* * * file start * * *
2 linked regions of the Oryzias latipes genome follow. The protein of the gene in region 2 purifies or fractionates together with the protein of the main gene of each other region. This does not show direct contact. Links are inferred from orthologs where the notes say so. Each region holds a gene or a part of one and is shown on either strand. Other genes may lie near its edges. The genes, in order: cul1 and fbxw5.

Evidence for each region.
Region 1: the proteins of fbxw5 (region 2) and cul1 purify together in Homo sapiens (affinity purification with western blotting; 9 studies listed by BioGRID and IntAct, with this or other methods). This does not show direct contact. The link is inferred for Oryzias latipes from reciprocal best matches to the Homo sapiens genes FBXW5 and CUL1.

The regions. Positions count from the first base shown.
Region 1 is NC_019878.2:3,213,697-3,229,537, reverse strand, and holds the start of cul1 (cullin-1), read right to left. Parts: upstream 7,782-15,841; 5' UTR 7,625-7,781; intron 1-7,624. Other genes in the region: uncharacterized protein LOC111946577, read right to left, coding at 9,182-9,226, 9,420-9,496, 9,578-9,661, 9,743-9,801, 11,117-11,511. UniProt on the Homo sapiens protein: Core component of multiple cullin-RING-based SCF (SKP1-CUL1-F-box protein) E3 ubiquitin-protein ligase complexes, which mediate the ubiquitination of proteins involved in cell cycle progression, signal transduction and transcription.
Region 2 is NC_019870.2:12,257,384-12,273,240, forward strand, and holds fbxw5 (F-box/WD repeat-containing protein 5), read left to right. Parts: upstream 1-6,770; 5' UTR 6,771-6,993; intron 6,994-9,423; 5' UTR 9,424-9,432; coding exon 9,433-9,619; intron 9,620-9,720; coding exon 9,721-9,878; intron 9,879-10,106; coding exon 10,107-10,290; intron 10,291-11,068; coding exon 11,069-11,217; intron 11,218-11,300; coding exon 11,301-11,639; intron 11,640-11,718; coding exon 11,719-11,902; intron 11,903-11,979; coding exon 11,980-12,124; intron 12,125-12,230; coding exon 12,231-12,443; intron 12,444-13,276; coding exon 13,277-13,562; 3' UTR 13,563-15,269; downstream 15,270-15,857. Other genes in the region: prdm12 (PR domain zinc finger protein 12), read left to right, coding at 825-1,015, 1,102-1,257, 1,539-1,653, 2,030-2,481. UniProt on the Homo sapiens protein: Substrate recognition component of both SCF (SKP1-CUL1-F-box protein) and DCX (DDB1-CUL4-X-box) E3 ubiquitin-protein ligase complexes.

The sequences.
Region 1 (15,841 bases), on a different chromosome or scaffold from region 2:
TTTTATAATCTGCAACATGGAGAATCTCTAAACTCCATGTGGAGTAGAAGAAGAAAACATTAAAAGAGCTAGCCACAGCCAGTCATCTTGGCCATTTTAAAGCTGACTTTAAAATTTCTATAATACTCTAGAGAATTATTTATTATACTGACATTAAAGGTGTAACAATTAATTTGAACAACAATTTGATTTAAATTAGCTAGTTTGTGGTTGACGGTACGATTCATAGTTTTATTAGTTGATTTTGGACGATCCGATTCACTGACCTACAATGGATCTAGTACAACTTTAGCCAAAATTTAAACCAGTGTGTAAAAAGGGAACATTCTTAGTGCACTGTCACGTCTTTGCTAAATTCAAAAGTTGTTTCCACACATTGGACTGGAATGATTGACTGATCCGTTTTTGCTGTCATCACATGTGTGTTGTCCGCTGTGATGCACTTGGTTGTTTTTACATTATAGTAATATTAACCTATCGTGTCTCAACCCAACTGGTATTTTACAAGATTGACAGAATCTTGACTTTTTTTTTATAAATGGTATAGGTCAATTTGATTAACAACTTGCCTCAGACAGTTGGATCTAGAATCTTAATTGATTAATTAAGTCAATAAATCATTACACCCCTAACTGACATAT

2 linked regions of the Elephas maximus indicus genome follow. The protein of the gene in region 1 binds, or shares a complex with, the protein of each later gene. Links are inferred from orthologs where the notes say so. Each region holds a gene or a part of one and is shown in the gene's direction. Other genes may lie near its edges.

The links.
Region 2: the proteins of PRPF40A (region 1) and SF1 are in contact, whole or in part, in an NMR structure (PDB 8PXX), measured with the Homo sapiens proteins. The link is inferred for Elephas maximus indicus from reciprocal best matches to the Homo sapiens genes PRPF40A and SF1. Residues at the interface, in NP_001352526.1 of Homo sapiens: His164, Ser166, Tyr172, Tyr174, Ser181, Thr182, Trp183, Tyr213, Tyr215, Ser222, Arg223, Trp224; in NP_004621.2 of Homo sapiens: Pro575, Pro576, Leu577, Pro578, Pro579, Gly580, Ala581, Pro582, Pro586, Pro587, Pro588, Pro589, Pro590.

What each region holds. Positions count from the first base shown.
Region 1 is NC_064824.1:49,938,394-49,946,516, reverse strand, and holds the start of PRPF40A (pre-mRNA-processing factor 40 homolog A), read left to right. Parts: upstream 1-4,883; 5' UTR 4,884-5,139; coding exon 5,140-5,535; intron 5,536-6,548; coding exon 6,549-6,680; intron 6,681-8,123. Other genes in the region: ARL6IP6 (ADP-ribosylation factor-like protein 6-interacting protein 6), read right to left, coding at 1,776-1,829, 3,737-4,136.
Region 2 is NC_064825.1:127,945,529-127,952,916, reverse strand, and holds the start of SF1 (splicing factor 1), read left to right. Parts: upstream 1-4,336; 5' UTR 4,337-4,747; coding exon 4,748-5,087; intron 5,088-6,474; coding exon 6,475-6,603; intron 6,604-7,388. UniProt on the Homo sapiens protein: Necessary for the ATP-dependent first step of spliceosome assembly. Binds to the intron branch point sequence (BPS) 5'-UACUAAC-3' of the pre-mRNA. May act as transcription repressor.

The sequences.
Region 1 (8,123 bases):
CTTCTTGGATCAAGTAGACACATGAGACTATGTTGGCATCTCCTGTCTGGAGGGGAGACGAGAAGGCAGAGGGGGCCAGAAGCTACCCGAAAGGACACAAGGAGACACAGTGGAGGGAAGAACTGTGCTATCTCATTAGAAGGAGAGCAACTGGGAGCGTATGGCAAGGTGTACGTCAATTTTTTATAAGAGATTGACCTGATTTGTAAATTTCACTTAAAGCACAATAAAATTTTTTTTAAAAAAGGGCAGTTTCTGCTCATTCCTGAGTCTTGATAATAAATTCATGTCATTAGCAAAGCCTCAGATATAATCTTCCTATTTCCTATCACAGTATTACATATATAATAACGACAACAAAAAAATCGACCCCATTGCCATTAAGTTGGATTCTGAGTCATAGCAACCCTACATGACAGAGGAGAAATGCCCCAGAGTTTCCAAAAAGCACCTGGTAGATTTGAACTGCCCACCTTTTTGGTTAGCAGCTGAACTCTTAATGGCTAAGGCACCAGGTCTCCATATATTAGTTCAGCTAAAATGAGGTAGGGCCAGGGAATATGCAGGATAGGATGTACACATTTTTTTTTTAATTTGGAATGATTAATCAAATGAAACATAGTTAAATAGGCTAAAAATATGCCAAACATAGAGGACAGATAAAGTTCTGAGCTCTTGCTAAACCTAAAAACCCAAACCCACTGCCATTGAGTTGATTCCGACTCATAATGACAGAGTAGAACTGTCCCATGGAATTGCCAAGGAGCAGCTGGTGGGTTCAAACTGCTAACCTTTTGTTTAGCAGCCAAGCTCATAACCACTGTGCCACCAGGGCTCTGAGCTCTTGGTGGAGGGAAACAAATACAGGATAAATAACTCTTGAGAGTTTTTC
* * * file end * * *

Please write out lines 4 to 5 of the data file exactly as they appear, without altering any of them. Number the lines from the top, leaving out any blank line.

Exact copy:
The regions. Positions count from the first base shown.
Region 1 is NC_019878.2:3,213,697-3,229,537, reverse strand, and holds the start of cul1 (cullin-1), read right to left. Parts: upstream 7,782-15,841; 5' UTR 7,625-7,781; intron 1-7,624. Other genes in the region: uncharacterized protein LOC111946577, read right to left, coding at 9,182-9,226, 9,420-9,496, 9,578-9,661, 9,743-9,801, 11,117-11,511. UniProt on the Homo sapiens protein: Core component of multiple cullin-RING-based SCF (SKP1-CUL1-F-box protein) E3 ubiquitin-protein ligase complexes, which mediate the ubiquitination of proteins involved in cell cycle progression, signal transduction and transcription.